Starting 30 June 2008, the UK's new points based system, referred to as 'Tier 1 (General)', will go into effect for all individuals looking to immigrate to the UK as a general highly skilled migrant. On this date, it will completely replace the Highly Skilled Migrant Programme (HSMP). In addition, three new sub-categories of Tier 1 will be introduced: Tier 1 (Investors), Tier 1 (Entrepreneurs), and Tier 1 (Post-Study Work).
Tier 1 (General) for highly skilled migrants other than entrepreneurs and innovators has been in effect for applicants already in Britain since 29 February 2008. On 1 April 2008, Tier 1 (General) was implemented for applicants based in India.
Until 29 June 2008, the HSMP is still in effect for applicants from the rest of the globe.
The new Tier 1 (General) points system for age, past earnings, UK experience, and education have not changed much from the HSMP.
English language requirements are slightly more difficult, with the UK now using Level C1 on the Council of Europe's Common European Framework for Language Learning as a baseline for acceptable English. This equates to an approximate overall band score of 6.5 on an International English Language Testing System exam.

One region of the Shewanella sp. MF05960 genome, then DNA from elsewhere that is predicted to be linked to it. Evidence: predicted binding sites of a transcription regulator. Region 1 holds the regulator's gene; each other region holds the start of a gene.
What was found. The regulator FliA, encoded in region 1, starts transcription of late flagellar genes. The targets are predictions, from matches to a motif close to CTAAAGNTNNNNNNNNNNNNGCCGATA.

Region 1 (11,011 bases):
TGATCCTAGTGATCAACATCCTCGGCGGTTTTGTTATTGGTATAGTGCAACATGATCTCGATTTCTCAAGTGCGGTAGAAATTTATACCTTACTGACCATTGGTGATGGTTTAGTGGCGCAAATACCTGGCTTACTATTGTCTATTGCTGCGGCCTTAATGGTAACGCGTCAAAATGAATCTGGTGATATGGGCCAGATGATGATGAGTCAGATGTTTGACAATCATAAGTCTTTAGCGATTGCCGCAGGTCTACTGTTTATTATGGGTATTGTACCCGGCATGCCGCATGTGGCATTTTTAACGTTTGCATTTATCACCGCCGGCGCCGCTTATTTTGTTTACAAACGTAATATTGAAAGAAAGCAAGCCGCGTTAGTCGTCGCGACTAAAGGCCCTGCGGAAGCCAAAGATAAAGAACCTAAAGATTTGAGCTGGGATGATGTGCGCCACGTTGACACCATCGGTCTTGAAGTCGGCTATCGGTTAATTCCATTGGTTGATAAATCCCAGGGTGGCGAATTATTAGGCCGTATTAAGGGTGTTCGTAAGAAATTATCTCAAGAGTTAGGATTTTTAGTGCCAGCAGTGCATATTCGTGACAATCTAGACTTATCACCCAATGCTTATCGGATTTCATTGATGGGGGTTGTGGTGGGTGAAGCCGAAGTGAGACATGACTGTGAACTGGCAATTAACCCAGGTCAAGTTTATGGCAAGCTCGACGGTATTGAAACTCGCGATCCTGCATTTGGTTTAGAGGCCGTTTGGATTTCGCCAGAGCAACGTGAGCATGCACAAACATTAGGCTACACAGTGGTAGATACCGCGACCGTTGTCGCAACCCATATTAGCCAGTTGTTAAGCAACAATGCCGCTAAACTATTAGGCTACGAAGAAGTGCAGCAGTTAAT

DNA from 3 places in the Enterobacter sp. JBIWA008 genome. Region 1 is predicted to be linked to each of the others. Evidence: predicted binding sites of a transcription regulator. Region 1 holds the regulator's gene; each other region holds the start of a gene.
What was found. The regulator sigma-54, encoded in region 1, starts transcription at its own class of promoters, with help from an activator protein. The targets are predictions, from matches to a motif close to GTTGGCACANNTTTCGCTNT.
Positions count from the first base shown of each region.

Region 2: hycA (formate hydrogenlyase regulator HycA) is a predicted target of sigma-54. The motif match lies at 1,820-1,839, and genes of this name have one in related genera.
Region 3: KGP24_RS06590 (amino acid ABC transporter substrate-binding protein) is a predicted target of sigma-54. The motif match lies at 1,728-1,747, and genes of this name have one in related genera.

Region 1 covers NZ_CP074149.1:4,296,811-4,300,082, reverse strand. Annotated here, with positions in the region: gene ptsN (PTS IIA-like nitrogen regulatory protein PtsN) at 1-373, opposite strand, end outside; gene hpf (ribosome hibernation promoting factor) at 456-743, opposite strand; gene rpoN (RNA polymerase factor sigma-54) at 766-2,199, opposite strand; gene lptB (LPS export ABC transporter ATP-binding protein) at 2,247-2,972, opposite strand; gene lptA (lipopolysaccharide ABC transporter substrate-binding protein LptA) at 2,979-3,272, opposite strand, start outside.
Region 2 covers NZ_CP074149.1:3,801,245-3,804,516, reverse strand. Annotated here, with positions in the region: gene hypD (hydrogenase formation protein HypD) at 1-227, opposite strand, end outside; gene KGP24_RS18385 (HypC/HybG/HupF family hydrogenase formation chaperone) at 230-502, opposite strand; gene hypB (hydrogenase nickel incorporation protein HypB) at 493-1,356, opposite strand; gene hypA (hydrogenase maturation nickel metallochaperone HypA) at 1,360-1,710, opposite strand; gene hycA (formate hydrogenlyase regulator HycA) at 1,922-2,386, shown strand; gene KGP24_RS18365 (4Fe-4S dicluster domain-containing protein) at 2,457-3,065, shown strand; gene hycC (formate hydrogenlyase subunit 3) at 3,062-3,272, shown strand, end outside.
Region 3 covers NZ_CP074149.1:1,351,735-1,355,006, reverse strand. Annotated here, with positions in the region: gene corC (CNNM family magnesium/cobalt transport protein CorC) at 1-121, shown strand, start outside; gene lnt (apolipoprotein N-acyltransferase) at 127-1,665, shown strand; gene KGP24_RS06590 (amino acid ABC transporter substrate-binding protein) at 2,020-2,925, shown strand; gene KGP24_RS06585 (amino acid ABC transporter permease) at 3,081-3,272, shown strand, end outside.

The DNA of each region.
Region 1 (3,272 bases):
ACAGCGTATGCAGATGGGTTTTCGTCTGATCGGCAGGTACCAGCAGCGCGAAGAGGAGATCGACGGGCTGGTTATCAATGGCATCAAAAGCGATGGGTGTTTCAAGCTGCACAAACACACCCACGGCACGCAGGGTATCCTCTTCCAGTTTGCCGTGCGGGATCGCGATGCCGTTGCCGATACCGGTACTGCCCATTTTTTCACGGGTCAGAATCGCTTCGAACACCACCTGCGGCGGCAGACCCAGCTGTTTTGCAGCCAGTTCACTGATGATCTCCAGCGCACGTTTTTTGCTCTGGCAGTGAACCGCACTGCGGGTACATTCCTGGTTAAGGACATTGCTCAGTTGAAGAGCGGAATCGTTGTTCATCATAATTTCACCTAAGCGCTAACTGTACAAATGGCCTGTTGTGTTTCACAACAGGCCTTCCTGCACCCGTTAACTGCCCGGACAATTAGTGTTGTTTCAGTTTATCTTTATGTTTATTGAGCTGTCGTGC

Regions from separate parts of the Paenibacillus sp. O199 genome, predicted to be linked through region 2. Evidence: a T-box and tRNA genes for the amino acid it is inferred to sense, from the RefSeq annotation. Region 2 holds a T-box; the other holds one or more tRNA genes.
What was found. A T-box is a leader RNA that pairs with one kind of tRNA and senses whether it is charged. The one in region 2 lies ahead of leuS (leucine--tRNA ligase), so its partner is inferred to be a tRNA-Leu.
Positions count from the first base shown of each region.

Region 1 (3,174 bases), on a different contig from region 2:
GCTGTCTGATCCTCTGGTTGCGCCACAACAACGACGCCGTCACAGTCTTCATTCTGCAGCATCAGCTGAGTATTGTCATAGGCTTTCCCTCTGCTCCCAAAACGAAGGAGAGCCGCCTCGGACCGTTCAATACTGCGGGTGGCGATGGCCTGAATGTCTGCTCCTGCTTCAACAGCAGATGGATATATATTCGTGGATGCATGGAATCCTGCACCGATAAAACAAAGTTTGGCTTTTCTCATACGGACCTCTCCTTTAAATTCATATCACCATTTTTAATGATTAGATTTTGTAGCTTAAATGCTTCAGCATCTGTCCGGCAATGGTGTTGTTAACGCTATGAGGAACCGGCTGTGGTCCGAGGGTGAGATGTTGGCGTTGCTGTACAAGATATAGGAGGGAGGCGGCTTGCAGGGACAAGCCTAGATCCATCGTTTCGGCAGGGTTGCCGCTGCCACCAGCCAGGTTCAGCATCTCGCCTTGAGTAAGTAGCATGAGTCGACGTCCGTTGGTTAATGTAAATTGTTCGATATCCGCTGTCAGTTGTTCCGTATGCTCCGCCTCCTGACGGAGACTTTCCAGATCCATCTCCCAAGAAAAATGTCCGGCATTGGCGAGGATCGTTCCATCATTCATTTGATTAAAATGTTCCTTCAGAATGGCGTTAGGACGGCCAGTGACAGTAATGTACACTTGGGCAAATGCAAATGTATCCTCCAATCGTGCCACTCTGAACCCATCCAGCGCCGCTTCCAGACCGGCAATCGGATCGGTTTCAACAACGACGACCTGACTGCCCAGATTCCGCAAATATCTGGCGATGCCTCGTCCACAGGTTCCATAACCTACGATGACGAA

Funds requirements that show applicants can support their stay in the UK are also different from the HSMP. There are two sets of Maintenance funds depending on whether the person is making their application from within the UK or not. Applicants from within the United Kingdom must show that they have had GBP 800 in savings at all times during a three month period prior to the date of their application. People applying from abroad must have GBP 2,800 in savings for three months.
30 June will also usher in the remaining three sub-categories of Tier 1: Investors, Entrepreneurs, and Post-Study Work. These three sub-categories will replace the following immigration categories:
- Investors scheme
- Businesspersons scheme
- Innovators scheme
- International Graduates Scheme
- Fresh Talent: Working in Scotland
- Self-employed lawyers scheme
- Writers, composers and artists scheme
"The UK is a fantastic place to work and develop for those with the skills we need," said Immigration Minister Liam Byrne in a press release. "A points system has worked well in Australia and I think it will work well for Britain."